Glow-in-the-dark necklaces were a terrible idea

After being patted down and strip-searched like I was about to get on an airplane, I walked into the Orange Bowl for the final time.

First, I received my free T-shirt. Note to incoming freshmen: The University of Miami gives you a free wardrobe when you come down here, so don’t bring too many shirts!

Second, I was handed orange and green glow-in-the-dark necklaces that were flexible and snapped around the neck. I thought to myself: What is this, a bar mitzvah? The next thing that came to my mind was that this spells trouble. Nearly 7,500 screaming 18- to 22-year-olds rooting passionately at the top of their lungs with circular objects around their necks meant chaos was bound to break out. Compound that with the game being a blowout, and orange and green saucers were flying in every direction. I knew these things would be flung like Frisbees as soon as students got seated.

My first question was: Why hand out glow-in-the-dark necklaces when it is bright inside the stadium? Did they actually expect fans to hold on to them until the postgame festivities got under way? My next question: Why not hand out orange towels that maybe said “Goodbye OB”? I understand the intent was to generate spirit, but handing out objects that can be thrown was not the best solution. Towels would look much cooler in the stands. And if anyone can throw a towel from the student section onto the field, then I think they should talk to Coach Shannon about playing quarterback next year. No one would get hurt if there were towels. Instead innocent police officers, cheerleaders and band members were getting hit with these necklaces. It was like high school graduation all over again. Instead of hats, it was glow-in-the-dark necklaces that served no purpose.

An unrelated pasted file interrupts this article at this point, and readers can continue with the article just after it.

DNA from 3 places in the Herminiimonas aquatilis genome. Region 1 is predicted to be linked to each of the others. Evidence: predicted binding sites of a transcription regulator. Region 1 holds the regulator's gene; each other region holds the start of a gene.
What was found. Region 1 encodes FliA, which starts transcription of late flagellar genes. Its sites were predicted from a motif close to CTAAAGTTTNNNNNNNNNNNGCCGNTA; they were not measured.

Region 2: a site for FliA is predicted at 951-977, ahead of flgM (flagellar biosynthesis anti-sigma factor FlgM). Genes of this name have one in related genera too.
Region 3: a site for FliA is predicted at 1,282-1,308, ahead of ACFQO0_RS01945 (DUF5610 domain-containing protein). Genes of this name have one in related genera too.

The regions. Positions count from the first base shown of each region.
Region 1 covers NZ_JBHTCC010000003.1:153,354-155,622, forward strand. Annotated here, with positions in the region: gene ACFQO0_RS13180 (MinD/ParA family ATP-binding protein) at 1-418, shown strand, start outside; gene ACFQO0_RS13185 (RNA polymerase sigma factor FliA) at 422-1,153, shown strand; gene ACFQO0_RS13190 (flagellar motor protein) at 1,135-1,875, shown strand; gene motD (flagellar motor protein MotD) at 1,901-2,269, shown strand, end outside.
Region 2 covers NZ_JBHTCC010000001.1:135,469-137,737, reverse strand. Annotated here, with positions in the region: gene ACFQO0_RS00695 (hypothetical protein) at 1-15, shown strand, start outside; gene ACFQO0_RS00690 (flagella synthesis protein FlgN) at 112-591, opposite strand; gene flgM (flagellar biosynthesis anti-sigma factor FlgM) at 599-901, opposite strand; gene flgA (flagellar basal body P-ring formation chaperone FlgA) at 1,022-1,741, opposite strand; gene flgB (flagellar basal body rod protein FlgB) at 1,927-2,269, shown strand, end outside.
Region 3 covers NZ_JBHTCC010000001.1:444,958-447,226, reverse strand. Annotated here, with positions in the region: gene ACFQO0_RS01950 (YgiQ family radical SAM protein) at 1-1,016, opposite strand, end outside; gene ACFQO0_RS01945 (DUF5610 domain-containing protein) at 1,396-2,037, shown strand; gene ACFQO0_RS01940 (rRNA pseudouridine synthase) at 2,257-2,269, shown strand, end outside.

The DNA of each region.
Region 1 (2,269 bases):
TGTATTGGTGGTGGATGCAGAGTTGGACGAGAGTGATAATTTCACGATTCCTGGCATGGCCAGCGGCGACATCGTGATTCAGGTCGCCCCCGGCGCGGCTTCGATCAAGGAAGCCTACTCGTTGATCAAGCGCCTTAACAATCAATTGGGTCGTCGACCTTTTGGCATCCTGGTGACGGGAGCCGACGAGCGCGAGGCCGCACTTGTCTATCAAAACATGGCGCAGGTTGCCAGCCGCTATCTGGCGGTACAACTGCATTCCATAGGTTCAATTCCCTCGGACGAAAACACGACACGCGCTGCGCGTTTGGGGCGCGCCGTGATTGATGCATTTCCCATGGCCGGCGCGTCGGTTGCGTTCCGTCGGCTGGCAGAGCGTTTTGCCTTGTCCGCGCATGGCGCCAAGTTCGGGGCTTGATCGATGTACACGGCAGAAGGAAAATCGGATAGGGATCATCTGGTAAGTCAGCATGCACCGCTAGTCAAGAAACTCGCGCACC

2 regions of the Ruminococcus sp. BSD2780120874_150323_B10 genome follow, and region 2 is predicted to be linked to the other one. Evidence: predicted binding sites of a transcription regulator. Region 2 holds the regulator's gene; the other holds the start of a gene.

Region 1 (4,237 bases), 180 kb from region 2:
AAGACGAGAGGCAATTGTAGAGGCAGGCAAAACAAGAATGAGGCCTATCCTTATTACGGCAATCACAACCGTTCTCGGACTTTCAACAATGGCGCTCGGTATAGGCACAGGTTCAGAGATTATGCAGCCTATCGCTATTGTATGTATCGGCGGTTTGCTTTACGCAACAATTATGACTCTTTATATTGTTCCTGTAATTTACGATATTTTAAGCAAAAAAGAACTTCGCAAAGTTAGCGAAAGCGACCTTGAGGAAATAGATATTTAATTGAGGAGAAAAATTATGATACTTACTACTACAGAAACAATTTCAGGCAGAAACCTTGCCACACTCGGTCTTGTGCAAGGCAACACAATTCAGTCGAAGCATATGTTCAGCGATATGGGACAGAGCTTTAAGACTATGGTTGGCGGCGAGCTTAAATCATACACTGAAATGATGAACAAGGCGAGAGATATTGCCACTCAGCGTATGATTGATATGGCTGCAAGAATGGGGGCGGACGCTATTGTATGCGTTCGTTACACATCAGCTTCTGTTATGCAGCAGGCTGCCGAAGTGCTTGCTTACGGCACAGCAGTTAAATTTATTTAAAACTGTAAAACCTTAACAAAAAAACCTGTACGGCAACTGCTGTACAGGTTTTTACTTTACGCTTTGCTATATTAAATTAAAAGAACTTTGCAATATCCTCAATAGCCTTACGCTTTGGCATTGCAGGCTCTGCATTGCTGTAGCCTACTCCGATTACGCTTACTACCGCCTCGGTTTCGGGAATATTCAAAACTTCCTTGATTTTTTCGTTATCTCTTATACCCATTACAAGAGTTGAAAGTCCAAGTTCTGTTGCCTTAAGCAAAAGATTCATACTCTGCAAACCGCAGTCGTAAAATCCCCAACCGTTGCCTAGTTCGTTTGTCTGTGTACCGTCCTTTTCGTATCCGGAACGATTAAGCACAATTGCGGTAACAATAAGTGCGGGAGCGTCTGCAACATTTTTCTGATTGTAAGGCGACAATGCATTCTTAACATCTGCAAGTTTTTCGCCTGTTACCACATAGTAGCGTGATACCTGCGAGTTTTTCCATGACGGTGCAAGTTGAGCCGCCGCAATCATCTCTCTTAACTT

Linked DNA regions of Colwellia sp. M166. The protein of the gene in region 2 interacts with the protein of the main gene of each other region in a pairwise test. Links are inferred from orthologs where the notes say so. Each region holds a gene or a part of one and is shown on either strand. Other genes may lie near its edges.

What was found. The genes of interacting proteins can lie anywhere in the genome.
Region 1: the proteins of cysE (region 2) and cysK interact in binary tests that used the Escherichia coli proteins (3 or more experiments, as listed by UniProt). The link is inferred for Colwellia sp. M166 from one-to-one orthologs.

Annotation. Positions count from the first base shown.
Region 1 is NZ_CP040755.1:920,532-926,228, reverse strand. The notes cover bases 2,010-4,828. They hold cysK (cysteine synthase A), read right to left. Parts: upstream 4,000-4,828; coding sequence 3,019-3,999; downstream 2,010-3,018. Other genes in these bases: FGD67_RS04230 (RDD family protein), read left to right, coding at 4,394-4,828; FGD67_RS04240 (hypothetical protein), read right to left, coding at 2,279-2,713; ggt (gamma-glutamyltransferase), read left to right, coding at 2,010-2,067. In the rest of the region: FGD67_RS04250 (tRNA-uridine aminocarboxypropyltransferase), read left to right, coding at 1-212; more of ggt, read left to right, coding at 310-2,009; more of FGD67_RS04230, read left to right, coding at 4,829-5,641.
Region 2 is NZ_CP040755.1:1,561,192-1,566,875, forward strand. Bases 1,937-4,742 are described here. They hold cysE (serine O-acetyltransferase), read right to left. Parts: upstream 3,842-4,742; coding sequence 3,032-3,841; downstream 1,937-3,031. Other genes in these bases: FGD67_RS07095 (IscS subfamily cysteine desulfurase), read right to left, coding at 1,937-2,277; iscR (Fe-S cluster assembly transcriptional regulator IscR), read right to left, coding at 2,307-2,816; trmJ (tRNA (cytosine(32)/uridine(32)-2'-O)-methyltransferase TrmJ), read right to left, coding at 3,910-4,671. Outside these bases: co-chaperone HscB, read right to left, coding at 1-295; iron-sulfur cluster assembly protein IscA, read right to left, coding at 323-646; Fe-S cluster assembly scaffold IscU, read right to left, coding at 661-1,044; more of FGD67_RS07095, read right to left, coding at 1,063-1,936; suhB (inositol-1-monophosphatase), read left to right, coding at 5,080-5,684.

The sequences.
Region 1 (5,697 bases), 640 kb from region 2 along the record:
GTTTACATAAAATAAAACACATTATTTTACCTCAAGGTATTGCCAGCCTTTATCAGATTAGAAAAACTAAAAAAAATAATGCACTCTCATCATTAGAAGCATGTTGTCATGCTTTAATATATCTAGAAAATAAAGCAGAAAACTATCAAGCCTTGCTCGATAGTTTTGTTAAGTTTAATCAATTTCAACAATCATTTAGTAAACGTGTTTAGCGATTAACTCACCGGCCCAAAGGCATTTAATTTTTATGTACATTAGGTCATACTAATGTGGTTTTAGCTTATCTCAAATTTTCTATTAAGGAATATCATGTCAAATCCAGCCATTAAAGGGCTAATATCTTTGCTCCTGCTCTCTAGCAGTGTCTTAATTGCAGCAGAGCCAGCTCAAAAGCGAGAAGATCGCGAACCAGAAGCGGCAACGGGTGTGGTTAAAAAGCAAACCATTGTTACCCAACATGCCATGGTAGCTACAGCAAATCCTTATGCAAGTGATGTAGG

So let’s not blame the students in this situation. It was not such a bright (no pun intended) idea to give away glow-in-the-dark necklaces.

Justin Antweil is a freshman majoring in print journalism and economics. He may be contacted at